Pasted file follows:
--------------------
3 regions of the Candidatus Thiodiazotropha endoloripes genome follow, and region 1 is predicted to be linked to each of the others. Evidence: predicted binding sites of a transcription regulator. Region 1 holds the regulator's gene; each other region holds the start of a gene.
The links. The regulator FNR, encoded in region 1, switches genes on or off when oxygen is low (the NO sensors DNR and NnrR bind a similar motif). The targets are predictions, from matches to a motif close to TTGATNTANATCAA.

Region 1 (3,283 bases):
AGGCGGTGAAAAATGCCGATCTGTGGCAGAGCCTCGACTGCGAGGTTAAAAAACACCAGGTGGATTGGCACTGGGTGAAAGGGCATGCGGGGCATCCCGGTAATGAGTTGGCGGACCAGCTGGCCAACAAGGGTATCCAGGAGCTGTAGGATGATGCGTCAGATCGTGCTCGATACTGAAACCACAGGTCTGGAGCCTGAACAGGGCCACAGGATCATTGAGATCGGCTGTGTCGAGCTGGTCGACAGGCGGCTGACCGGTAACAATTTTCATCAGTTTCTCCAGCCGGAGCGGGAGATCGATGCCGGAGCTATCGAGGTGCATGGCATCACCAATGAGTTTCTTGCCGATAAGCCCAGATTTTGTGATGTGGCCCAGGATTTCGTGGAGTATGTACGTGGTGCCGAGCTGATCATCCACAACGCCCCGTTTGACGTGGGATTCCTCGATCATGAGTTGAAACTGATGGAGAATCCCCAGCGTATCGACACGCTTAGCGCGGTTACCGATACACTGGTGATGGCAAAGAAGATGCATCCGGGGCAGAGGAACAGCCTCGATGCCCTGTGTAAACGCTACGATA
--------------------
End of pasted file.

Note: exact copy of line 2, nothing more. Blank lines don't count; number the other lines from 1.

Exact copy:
The links. The regulator FNR, encoded in region 1, switches genes on or off when oxygen is low (the NO sensors DNR and NnrR bind a similar motif). The targets are predictions, from matches to a motif close to TTGATNTANATCAA.